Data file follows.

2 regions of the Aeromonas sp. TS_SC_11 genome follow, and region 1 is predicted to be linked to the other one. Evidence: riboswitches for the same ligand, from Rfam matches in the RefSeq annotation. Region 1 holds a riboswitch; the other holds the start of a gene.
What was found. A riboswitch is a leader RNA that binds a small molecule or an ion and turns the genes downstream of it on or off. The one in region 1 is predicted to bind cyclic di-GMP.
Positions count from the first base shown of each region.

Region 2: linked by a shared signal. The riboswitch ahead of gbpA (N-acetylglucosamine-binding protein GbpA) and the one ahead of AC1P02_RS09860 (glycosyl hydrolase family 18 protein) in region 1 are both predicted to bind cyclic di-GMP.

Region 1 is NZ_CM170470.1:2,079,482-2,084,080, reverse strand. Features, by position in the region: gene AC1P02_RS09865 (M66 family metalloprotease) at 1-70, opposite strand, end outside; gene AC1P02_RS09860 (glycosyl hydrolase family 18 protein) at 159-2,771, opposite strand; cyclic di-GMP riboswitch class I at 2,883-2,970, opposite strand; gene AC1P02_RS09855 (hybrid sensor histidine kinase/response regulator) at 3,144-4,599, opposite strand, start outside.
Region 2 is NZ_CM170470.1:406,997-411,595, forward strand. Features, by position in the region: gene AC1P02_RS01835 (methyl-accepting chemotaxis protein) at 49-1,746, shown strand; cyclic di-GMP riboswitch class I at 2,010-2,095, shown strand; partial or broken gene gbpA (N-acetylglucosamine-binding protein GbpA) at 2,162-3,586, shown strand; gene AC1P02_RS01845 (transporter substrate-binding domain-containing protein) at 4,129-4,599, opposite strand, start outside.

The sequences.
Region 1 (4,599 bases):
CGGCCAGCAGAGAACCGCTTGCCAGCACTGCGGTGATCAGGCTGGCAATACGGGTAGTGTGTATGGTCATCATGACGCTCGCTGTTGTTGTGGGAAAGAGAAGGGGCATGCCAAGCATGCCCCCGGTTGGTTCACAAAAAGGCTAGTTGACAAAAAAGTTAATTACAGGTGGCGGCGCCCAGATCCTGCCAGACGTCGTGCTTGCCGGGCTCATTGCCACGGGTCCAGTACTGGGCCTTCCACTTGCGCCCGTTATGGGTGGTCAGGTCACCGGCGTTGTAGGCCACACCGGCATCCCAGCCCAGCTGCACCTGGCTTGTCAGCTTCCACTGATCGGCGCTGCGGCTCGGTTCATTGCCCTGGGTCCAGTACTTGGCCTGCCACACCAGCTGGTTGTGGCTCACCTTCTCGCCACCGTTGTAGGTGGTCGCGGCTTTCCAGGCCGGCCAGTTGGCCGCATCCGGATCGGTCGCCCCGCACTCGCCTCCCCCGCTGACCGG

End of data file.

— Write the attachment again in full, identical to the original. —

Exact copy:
2 regions of the Aeromonas sp. TS_SC_11 genome follow, and region 1 is predicted to be linked to the other one. Evidence: riboswitches for the same ligand, from Rfam matches in the RefSeq annotation. Region 1 holds a riboswitch; the other holds the start of a gene.
What was found. A riboswitch is a leader RNA that binds a small molecule or an ion and turns the genes downstream of it on or off. The one in region 1 is predicted to bind cyclic di-GMP.
Positions count from the first base shown of each region.

Region 2: linked by a shared signal. The riboswitch ahead of gbpA (N-acetylglucosamine-binding protein GbpA) and the one ahead of AC1P02_RS09860 (glycosyl hydrolase family 18 protein) in region 1 are both predicted to bind cyclic di-GMP.

Region 1 is NZ_CM170470.1:2,079,482-2,084,080, reverse strand. Features, by position in the region: gene AC1P02_RS09865 (M66 family metalloprotease) at 1-70, opposite strand, end outside; gene AC1P02_RS09860 (glycosyl hydrolase family 18 protein) at 159-2,771, opposite strand; cyclic di-GMP riboswitch class I at 2,883-2,970, opposite strand; gene AC1P02_RS09855 (hybrid sensor histidine kinase/response regulator) at 3,144-4,599, opposite strand, start outside.
Region 2 is NZ_CM170470.1:406,997-411,595, forward strand. Features, by position in the region: gene AC1P02_RS01835 (methyl-accepting chemotaxis protein) at 49-1,746, shown strand; cyclic di-GMP riboswitch class I at 2,010-2,095, shown strand; partial or broken gene gbpA (N-acetylglucosamine-binding protein GbpA) at 2,162-3,586, shown strand; gene AC1P02_RS01845 (transporter substrate-binding domain-containing protein) at 4,129-4,599, opposite strand, start outside.

The sequences.
Region 1 (4,599 bases):
CGGCCAGCAGAGAACCGCTTGCCAGCACTGCGGTGATCAGGCTGGCAATACGGGTAGTGTGTATGGTCATCATGACGCTCGCTGTTGTTGTGGGAAAGAGAAGGGGCATGCCAAGCATGCCCCCGGTTGGTTCACAAAAAGGCTAGTTGACAAAAAAGTTAATTACAGGTGGCGGCGCCCAGATCCTGCCAGACGTCGTGCTTGCCGGGCTCATTGCCACGGGTCCAGTACTGGGCCTTCCACTTGCGCCCGTTATGGGTGGTCAGGTCACCGGCGTTGTAGGCCACACCGGCATCCCAGCCCAGCTGCACCTGGCTTGTCAGCTTCCACTGATCGGCGCTGCGGCTCGGTTCATTGCCCTGGGTCCAGTACTTGGCCTGCCACACCAGCTGGTTGTGGCTCACCTTCTCGCCACCGTTGTAGGTGGTCGCGGCTTTCCAGGCCGGCCAGTTGGCCGCATCCGGATCGGTCGCCCCGCACTCGCCTCCCCCGCTGACCGG